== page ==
Nobel Prizes and Laureates

Nobel Prizes and Laureates

The Nobel Prize in Chemistry 1973
Ernst Otto Fischer, Geoffrey Wilkinson

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Press Release

23 October 1973

The Royal Swedish Academy of Sciences has decided to award the 1973 Nobel Prize in Chemistry half each to:

Professor Ernst Otto Fischer, Technical University of Munich, Munich, Federal Republic of Germany and

Professor Geoffrey Wilkinson, Imperial College, London, Great Britain

for their pioneering work performed independently on the chemistry of the organometallic, so called sandwich compounds.

"Chemistry for Chemists"

Chemistry is a scientific discipline with very wide applications ranging from biological-medical to the technological field. In most cases it is therefore easy to indicate potential practical application of discoveries which have motivated a Nobel Prize in chemistry. This year the prize has been awarded for work, practical applications of which are not very obvious, it is a prize in "chemistry for chemists". A very essential part of a scientific discipline is its structure and its concepts. Fischer and Wilkinson widened the basic concepts of chemistry by their work and therefore also changed the structure of chemistry.

It is necessary to look back in the history of chemistry to be able to appreciate their contributions. The birth of organometallic chemistry can be traced to the 18th century, but the first organometallic compound proper was prepared 1849 by Frankland in Great Britain. This discovery had a great impact on the chemical thinking of the time, mainly because it was the first chemical compound between a metal atom Zn and an organic radical methyl CH3. In the chemical language of our time it was the first compound which contained chemical bonds between a metal atom and carbon atoms (see figure 1). Organometallic compounds of this type have since been prepared and studied in considerable detail. Some of them are well known, or rather ill-known, because of the environmental hazards they have caused, such as organo-mercury and organo-lead compounds. They have, however, also been very useful in preparative chemistry and two Nobel Prizes have been awarded for such applications: 1912 to Grignard and 1963 to Ziegler and Natta. A very remarkable discovery was that the coenzyme vitamin B12 contained direct cobolt-carbon bonds (Nobel Prize to Crowfoot Hodgkin 1964).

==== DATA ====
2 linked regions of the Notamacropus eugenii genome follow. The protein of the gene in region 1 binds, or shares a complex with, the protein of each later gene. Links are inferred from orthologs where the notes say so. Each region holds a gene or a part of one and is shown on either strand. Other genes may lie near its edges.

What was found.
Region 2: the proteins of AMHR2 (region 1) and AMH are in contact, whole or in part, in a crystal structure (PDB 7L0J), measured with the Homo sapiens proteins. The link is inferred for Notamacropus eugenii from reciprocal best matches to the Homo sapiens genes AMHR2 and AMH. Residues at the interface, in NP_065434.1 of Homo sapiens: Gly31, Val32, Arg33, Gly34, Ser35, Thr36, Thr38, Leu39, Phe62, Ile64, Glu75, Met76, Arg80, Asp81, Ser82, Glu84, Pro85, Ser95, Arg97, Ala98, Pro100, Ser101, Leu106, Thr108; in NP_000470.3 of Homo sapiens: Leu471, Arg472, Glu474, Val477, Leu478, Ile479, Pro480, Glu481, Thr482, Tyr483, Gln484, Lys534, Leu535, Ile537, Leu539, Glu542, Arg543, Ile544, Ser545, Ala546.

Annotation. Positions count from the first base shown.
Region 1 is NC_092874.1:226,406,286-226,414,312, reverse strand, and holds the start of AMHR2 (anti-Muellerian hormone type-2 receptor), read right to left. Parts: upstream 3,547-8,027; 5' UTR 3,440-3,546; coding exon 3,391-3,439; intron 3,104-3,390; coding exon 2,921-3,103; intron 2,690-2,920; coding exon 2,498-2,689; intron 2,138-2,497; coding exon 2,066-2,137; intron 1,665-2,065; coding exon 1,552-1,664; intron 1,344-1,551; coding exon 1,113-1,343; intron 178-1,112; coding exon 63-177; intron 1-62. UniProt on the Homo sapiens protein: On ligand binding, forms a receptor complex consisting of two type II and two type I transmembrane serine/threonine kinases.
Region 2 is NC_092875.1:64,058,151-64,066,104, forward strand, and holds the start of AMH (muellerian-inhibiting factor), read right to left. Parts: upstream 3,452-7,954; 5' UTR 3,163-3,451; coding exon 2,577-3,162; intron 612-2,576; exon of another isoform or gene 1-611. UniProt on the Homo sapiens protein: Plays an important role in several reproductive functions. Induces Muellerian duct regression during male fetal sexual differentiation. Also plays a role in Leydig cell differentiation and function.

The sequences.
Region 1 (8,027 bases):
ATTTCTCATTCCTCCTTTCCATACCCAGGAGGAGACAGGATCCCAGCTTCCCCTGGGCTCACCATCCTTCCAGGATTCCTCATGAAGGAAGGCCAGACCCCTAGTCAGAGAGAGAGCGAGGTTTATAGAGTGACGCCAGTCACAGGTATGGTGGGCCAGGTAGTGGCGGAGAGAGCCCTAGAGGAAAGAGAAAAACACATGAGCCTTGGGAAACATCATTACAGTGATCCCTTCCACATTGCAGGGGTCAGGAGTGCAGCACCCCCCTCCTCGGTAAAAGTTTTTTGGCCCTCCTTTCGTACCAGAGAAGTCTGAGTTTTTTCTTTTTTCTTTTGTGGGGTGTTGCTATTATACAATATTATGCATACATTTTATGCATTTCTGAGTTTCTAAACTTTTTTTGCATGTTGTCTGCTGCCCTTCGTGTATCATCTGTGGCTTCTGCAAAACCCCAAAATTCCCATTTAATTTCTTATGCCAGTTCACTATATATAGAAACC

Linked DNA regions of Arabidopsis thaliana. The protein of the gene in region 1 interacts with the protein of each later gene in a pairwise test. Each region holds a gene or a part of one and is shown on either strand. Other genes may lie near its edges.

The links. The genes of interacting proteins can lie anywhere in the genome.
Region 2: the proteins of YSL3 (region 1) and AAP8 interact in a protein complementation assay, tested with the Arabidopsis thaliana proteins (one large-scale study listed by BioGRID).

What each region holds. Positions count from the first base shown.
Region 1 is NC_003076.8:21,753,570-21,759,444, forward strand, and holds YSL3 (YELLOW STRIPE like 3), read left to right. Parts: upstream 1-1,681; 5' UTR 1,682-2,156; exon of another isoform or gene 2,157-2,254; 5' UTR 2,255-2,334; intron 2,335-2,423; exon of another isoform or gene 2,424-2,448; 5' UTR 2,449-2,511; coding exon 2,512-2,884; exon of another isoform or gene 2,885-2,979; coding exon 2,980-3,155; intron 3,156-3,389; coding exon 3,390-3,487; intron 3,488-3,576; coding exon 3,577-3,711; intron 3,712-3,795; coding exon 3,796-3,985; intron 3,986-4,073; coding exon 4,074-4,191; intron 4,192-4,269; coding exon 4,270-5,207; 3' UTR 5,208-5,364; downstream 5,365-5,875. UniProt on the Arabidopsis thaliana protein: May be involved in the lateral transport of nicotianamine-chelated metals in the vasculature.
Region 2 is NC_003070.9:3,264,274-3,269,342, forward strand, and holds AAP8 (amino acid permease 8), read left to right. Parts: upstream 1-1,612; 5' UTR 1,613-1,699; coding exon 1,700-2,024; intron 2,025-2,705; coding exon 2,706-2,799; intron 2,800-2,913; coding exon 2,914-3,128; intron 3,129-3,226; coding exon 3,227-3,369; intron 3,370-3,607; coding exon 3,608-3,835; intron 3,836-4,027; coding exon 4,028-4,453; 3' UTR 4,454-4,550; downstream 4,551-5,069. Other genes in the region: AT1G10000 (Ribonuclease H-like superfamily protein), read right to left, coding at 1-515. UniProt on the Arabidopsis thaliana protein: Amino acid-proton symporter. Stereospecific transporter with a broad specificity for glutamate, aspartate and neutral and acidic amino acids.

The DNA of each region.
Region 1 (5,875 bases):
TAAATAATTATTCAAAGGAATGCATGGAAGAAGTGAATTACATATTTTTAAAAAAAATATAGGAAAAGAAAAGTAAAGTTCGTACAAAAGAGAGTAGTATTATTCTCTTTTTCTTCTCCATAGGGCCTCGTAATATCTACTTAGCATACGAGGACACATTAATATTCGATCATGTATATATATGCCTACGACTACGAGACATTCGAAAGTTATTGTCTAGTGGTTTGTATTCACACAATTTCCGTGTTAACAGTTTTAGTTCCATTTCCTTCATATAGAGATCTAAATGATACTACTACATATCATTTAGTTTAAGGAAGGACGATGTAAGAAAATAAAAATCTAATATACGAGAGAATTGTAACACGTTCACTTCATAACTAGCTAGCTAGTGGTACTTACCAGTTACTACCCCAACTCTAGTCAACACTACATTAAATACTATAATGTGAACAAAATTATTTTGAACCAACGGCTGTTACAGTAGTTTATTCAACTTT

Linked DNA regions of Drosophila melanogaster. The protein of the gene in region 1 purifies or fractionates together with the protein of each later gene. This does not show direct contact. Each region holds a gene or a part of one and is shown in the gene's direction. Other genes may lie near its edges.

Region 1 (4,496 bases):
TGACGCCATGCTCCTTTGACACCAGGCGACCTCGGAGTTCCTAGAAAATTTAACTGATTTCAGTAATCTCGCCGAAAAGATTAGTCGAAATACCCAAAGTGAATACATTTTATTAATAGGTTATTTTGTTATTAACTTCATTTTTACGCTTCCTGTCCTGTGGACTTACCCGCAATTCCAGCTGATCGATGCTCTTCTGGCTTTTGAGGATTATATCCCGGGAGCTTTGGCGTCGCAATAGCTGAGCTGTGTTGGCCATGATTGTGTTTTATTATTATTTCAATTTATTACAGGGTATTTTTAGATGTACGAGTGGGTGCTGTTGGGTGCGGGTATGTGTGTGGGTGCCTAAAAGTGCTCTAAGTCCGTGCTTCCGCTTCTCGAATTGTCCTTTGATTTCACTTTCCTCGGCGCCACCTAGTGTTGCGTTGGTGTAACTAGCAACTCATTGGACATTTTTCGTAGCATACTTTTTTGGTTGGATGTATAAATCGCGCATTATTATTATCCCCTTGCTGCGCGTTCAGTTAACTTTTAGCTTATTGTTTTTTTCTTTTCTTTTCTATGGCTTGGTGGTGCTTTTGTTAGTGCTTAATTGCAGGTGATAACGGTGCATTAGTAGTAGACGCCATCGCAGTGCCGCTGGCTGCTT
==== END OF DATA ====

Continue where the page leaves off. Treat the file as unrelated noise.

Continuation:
Sandwich Compounds
The basic concept of organometallic chemistry was from 1949 and onwards widened through important contributions by the two British chemists Dewar and Chatt and a number of other scientists who investigated compounds where a metal atom was bonded to a bond between two carbon atoms rather than to the individual carbon atoms. Still more striking was, however, the suggestion independently by Fischer and Wilkinson that there existed compounds which contained bonds between metal atoms and a whole molecule, arranged in a way which has not been considered as possible or probable earlier. The first example was the compound called "ferrocen" (see figure 2). The figure shows the structure of this compound in a simplified way. One should imagine carbon atoms placed at the corners of the two plates surrounding the iron atom. The representation of the structure is made in the simplified way to indicate why these compounds have been called sandwich compounds: an iron atom with two plate molecules called cyklopentadienyl groups on each side. This is the most essential part of Fischer's and Wilkinson's work: the establishment of the new sandwich compound. They did not prepare the first sandwich but they were the first to grasp the odd nature of the compound and its conceptual importance.

This happened 1952, and during the following ten years they made most of the important contributions in the field. First of all they established the concept by preparing similar compounds with a great number of other metals. Fischer also made a sandwich compound with chromium and benzen molecules (see figure 3), a great surprise for most chemists at that time.

An interesting extension was the preparation of the first open sandwiches (see figure 4). The small molecules which replace the plate molecules on one side of the metal atom were first carbonmonoxide, CO, and later methyl groups like in the first prepared organometallic compound with direct bonds between the metal and carbon atoms. Still more striking was the first preparation by Wilkinson of a sandwich compound containing a direct bond between a metal atom, rhenium, and a hydrogen atom.

Figure 2 and 3.

The successful preparations of the methyl and hydrogen compounds led to penetrating international discussions of the reasons for the unexpected stability of these compounds and this discussion has strongly influenced the current ideas of how many organometallic compounds function used as catalysts mainly in reactions involving hydrogen. In this way the study of the sandwich compounds has already been of some importance for the practical applications but a further development can be expected. In Nature no natural compound of sandwich-type is known to exist. They are all made by man, confirming the introductory remark that this is indeed chemistry for chemists. One of the nominators has very clearly defined the achievements of Fischer and Wilkinson and also indicated the relation to future applications: "It is the considered opinion of the nominator that the work of Fischer and Wilkinson has revolutionized transition metal chemistry during the past two decades and played the decisive role in our present day understanding of transition metal-carbon sigma- and pi-bonds and led to major developments in the homogenous catalysis of the reactions of unsaturated hydrocarbons which is also of considerable industrial importance."

Figure 4.


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